With three months to go before the tax deadline, many accounting professionals may be on the hunt for this unique type of seasonal work. Workers across the country have received their W2s, 1099s and other tax forms. Although people with relatively simple tax situations can use home software to prepare and submit their own taxes, people with complex economic arrangements still rely on the help of finance experts. No one wants to miss out on their full refunds, after all.
"During this time of year, CPA firms are busy assisting clients with tax needs and do not have the staff to support everyone," says Tim Bolduc, Division Manager of Beacon Hill's Financial Division in Boston. "That's when they reach out to firms like ours to help augment their staff through tax season. These circumstances make it an excellent opportunity to not only make some additional money, but also build references and your skills as you conduct your perm search."
With that said, here are three jobs to consider at the height of tax season:
1. Tax preparer
For many Americans, their taxes are either too complicated or too time-consuming to handle on their own. Many people would rather have a professional handle their taxes so they can avoid the headache of tackling this task alone. That means many accounting firms across the country will be adding employees to help out with the influx of seasonal customers. This can be a great way to earn some money while looking for a long-term position.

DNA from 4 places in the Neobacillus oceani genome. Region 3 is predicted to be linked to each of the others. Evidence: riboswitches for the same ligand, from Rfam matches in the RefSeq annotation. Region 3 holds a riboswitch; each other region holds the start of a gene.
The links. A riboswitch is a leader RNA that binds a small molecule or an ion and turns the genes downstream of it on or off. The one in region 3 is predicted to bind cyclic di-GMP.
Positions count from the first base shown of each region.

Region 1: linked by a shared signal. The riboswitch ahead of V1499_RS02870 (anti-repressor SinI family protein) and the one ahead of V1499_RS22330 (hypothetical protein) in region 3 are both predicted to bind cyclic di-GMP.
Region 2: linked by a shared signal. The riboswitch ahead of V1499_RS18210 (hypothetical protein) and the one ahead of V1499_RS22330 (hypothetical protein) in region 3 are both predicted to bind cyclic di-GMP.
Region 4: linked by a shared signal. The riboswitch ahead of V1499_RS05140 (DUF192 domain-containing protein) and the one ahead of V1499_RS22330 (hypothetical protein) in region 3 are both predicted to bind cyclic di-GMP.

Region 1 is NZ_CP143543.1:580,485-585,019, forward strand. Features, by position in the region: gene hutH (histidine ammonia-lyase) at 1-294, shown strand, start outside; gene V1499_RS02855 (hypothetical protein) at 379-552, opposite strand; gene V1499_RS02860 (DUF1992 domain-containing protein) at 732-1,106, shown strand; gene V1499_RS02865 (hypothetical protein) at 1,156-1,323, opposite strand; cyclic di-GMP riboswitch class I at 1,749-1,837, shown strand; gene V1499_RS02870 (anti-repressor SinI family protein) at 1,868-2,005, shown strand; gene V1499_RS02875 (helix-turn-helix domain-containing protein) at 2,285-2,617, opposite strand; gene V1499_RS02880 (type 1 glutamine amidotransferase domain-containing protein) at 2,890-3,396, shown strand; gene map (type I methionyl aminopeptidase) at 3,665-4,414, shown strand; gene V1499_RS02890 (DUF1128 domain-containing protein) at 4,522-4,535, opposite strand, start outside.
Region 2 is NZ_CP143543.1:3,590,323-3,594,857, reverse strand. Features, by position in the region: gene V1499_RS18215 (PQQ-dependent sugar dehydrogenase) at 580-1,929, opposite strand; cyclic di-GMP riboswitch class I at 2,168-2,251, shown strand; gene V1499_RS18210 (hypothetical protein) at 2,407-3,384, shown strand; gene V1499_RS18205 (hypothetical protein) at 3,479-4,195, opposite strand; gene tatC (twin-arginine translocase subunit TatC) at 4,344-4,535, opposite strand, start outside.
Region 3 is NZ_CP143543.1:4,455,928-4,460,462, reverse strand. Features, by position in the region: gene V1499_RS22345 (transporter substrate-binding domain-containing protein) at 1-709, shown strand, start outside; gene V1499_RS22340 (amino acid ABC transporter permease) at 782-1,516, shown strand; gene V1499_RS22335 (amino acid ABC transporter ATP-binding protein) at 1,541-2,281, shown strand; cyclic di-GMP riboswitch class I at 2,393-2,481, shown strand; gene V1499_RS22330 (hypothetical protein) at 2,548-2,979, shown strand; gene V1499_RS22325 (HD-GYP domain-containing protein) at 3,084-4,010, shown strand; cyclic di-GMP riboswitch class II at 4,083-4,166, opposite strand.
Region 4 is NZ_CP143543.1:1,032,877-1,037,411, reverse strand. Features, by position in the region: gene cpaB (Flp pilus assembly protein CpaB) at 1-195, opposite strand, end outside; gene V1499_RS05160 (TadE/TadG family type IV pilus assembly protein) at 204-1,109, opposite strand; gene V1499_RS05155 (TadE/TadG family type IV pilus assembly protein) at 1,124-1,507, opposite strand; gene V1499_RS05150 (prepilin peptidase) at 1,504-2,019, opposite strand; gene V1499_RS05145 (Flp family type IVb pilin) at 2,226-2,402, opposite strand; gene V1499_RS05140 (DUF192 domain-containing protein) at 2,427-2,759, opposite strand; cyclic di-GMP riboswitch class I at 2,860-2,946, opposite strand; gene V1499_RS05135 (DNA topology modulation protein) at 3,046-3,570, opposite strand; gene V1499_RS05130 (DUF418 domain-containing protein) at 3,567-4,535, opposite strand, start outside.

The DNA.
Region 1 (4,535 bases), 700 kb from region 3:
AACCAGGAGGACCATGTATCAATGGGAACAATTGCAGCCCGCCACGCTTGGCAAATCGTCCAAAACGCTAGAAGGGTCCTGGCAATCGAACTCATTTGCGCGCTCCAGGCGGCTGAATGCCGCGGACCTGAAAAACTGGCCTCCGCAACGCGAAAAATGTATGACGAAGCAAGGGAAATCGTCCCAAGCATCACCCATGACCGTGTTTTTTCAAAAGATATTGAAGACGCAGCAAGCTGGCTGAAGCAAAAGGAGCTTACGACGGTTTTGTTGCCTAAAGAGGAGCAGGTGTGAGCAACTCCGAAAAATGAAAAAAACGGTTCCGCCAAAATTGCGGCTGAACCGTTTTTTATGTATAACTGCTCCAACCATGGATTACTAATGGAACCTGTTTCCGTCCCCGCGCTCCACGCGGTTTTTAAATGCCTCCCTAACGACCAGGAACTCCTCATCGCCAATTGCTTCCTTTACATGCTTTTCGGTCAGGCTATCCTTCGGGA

2. Tax auditor
Tax jobs extend to a number of professions, including data entry, administrative work and auditing. With so much paperwork flying around - both literally and digitally - someone needs to make sure it's all correct. If you have a keen eye for detail and are willing to put in the hours, an auditing position may be right for you. According to consulting agency Study.com, tax firms often require auditors to have a bachelor's degree in accounting. For those still in school, there may be open bookkeeping and clerk positions under the supervision of a licensed auditor.
3. Corporate tax manager
It isn't only individuals who need to worry about tax season. Businesses also need tax managers who can ensure compliance, process paperwork and report on financial statements. Corporate tax managers often work closely with CFOs to analyze financial data and develop projections for future months and years. Unlike tax preparers and auditors, tax managers are more likely to be full-time employees. Recruiters can help skilled professionals present their talents to companies and help them find work quickly, even at the height of tax season.
Keys to success
On the first day of your new tax job, it's important to be an active listener. CGMA Magazine, a publication of the American Institute of CPAs, explained that new accountants need to be open to learning about new workflows and methods of task completion. At the same time, new accountants will be successful if they can show they are dependable and personable. Professionals who can demonstrate these traits may have a better shot at staying with the company beyond tax season.
If you can handle the rush through April 15, hiring managers will be more likely to consider you for a full-time position. Work with your recruiter to become an ideal candidate that hiring managers just can't ignore. Tax season is a great time to get your foot in the door. Then it's up to you to show just how valuable of an employee you can be.
This content is brought to you by the Marketing Team at Beacon Hill Staffing Group.